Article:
She has appeared in the 2005 film Beauty Shop and on TV in The Hughleys, and she has a successful stand-up comedy career, but Adele Givens has quietly maintained her home in Lexington.
"My parents are both from there, and as a kid I came back there and hung out with my family," says Givens, who has called Lexington home for 14 years. "Eventually when my kids got to be 3 and 4, I decided to move on into Lexington."
By the time Givens was born, her parents, Nellie Bell Curd and Lewis Givens, had moved to Chicago, where she was raised. Her father once played for the Lexington Hustlers Negro League baseball team, and her mother was in a vocal group called the Angels of Mercy, Givens says.
Her mother might well have drawn inspiration from acts she saw at the Lyric Theatre as a little girl.
"My mom told me she used to go see some of the greats there," Givens says, although she can't remember whether her mother said she saw Count Basie or Duke Ellington.
Her parents didn't live to see it, but decades later, Givens was on stage at the Lyric in October as part of its grand re-opening.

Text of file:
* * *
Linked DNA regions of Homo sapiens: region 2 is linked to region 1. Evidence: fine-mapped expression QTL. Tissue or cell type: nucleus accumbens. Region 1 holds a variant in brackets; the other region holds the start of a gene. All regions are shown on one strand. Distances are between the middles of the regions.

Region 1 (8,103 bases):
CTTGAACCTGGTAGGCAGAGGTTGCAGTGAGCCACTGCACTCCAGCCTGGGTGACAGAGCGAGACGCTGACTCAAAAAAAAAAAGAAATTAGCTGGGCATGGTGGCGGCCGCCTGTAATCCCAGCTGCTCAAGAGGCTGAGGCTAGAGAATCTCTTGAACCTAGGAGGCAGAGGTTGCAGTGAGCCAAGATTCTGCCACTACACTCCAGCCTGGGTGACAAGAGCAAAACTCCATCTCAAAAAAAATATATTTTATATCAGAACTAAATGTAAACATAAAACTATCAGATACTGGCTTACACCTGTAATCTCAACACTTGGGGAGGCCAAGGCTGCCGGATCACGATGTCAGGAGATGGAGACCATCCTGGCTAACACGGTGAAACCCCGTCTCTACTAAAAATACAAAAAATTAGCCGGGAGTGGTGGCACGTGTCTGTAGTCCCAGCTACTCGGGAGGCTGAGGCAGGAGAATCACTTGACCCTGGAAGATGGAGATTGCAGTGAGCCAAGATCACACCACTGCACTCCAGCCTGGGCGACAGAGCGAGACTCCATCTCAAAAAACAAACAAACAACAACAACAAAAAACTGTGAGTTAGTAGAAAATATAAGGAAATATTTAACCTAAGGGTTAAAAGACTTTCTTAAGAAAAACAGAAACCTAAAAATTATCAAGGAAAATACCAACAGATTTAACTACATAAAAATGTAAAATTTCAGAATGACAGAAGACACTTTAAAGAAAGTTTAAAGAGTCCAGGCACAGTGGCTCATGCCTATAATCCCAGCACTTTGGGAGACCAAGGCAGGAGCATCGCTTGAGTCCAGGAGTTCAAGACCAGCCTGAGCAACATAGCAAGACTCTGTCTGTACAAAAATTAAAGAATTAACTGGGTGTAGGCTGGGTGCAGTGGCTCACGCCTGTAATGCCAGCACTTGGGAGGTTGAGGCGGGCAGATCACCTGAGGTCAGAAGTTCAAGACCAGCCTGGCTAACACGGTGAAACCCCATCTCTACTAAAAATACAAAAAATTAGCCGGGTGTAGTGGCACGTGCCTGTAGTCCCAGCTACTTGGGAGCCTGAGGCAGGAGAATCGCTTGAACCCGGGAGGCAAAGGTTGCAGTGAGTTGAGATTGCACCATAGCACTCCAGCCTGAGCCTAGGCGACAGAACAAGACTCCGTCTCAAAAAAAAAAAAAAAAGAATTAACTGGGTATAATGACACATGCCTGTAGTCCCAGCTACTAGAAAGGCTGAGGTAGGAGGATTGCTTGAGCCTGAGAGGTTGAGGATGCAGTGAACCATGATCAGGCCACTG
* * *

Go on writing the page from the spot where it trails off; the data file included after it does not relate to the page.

"It was an overwhelming feeling just to know that this was a place my parents had sat in and some of the greats, as my mom put it, had played there," Givens says. "I love it just because of the history and because people of color had to come there to perform during segregation. It holds a special place just for that reason: There was a place that they could go and perform."
On Saturday night, Givens will have the Lyric stage to herself for a stand-up show.
"I hope I can do it justice," says Givens, who will hit the road next month with a few other comedians.
"I can tell you it will be funny, I can tell you it will be relevant, and I can tell you you will relate. Other than that? I might get a little racy in spots. It'll be fun."
It has been a long time since comedy was the sole focus for Givens, who first caught the public's attention in the late 1980s and early '90s, making a name for herself in several comedy competitions and on specials including Russell Simmons' Def Comedy Jam on HBO.
Her career has included the movie The Players Club (1998) and the TV shows Moesha and The Steve Harvey Show. In addition to some late-summer standup, Givens says, she is looking at a new film project called The Paperboy, with Lee Daniels, the Oscar-nominated director of Precious (2009).
"He just sent the script, and it's a really intense piece," Givens says. "I got so into it, I almost forgot why I was reading it."
Givens is doing all of this from a Lexington home base, though she frequently also goes back to Chicago.
"I love the people and the friendliness of it," Givens says of Lexington. "I'm a Chicagoan, and it was a nice, refreshing change from the hustle and bustle, and the whole 'We see you all the time and we are not impressed' mentality. It's a different environment, and I like that."